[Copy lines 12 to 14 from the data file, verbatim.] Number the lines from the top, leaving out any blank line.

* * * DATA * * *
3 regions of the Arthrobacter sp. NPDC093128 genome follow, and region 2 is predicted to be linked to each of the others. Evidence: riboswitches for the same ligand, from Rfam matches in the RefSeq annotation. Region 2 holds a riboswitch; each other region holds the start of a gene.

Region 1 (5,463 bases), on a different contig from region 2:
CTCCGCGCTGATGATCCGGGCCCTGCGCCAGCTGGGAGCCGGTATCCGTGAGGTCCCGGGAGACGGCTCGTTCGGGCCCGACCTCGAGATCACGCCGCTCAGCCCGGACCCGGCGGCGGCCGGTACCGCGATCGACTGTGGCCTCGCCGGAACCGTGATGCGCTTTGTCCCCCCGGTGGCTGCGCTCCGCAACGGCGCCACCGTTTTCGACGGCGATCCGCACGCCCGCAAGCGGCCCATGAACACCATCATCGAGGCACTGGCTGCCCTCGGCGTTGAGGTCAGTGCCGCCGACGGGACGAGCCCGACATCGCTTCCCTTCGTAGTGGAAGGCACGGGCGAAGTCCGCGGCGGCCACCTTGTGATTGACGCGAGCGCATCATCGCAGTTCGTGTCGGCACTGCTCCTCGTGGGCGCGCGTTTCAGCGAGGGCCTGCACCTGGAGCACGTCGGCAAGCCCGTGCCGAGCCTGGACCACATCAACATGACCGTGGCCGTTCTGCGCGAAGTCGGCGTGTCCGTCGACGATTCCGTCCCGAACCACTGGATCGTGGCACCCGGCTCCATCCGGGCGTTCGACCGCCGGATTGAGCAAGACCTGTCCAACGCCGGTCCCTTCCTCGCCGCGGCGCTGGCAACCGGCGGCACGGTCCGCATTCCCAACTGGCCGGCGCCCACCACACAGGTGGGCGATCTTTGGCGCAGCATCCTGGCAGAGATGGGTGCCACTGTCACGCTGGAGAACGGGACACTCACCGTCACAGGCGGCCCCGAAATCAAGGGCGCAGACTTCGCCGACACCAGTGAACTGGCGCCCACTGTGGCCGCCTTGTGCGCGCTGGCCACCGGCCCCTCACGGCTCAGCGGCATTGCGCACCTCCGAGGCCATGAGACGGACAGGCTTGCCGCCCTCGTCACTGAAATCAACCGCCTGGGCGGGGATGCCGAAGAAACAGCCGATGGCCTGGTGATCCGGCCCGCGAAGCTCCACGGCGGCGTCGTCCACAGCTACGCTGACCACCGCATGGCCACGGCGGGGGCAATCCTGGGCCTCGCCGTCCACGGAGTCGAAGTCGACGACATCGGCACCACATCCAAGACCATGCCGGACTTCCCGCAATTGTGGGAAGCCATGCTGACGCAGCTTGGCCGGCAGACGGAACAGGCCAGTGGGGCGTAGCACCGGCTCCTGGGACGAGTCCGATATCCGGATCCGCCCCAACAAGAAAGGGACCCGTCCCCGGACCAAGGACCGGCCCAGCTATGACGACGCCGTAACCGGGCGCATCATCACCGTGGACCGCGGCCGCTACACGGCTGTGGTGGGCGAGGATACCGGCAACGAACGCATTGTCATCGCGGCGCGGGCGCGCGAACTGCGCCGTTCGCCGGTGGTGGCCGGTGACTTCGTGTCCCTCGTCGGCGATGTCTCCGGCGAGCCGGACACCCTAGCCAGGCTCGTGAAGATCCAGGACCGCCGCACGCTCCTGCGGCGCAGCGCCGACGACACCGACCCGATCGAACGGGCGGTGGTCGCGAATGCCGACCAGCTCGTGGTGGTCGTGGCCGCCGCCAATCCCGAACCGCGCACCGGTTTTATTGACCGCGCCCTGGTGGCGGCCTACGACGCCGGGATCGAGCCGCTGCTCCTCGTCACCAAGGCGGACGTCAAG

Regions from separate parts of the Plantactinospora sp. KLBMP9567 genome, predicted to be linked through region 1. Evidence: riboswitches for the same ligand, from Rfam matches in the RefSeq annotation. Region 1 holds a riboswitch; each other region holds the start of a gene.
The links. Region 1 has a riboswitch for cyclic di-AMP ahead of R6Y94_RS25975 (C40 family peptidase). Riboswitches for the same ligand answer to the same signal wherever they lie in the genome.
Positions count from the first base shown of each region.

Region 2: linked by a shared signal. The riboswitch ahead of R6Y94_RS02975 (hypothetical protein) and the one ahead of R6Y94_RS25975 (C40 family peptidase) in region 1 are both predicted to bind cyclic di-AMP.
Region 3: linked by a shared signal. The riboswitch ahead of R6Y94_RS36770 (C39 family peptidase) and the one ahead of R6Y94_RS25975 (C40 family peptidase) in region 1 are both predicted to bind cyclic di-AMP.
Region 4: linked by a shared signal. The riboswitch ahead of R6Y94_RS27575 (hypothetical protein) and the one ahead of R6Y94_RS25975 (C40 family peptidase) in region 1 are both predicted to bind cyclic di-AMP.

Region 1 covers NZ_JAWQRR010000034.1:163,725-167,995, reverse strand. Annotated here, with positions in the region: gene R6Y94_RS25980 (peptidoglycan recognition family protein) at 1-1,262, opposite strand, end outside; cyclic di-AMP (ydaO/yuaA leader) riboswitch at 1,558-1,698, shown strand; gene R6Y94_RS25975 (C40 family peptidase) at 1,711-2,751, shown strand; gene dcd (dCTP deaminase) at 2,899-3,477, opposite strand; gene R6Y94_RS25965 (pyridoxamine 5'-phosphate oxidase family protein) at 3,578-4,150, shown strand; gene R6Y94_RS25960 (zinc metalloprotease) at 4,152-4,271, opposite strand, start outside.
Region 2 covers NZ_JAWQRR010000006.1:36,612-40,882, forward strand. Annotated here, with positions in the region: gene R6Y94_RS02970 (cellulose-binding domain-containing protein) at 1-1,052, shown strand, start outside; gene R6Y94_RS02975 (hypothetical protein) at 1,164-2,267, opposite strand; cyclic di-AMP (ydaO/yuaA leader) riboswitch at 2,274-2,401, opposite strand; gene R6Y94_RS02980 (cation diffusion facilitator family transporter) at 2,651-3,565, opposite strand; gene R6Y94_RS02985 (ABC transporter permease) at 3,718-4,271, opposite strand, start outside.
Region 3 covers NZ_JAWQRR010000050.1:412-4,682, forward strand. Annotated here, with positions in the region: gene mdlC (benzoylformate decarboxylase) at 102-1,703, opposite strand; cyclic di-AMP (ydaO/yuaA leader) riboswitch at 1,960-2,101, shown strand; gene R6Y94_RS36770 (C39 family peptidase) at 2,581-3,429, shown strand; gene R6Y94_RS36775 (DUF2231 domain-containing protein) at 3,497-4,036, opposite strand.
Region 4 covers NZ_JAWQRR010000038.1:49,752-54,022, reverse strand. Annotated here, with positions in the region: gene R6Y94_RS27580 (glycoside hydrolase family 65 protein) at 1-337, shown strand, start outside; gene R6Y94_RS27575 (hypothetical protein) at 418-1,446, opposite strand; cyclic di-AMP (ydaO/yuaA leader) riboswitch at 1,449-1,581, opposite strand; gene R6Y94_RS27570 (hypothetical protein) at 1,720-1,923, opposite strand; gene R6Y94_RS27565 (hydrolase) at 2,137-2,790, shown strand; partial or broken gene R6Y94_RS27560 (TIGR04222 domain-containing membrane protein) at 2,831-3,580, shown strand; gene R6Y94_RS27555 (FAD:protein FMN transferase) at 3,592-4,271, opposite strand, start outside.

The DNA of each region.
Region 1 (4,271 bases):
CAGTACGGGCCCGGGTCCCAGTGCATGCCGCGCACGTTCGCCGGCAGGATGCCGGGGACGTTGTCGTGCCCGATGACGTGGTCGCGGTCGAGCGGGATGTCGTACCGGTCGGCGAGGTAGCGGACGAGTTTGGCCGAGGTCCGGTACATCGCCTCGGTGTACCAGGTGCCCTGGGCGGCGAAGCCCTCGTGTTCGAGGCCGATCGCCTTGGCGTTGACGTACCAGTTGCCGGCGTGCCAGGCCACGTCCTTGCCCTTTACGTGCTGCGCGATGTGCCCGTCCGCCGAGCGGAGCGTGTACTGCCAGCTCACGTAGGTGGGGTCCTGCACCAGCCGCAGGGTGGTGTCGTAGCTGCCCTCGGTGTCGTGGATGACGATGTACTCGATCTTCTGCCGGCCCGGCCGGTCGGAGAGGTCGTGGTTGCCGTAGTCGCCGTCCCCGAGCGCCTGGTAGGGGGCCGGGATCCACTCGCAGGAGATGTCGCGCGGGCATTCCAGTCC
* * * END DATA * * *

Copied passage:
Region 3 covers NZ_JAWQRR010000050.1:412-4,682, forward strand. Annotated here, with positions in the region: gene mdlC (benzoylformate decarboxylase) at 102-1,703, opposite strand; cyclic di-AMP (ydaO/yuaA leader) riboswitch at 1,960-2,101, shown strand; gene R6Y94_RS36770 (C39 family peptidase) at 2,581-3,429, shown strand; gene R6Y94_RS36775 (DUF2231 domain-containing protein) at 3,497-4,036, opposite strand.
Region 4 covers NZ_JAWQRR010000038.1:49,752-54,022, reverse strand. Annotated here, with positions in the region: gene R6Y94_RS27580 (glycoside hydrolase family 65 protein) at 1-337, shown strand, start outside; gene R6Y94_RS27575 (hypothetical protein) at 418-1,446, opposite strand; cyclic di-AMP (ydaO/yuaA leader) riboswitch at 1,449-1,581, opposite strand; gene R6Y94_RS27570 (hypothetical protein) at 1,720-1,923, opposite strand; gene R6Y94_RS27565 (hydrolase) at 2,137-2,790, shown strand; partial or broken gene R6Y94_RS27560 (TIGR04222 domain-containing membrane protein) at 2,831-3,580, shown strand; gene R6Y94_RS27555 (FAD:protein FMN transferase) at 3,592-4,271, opposite strand, start outside.

The DNA of each region.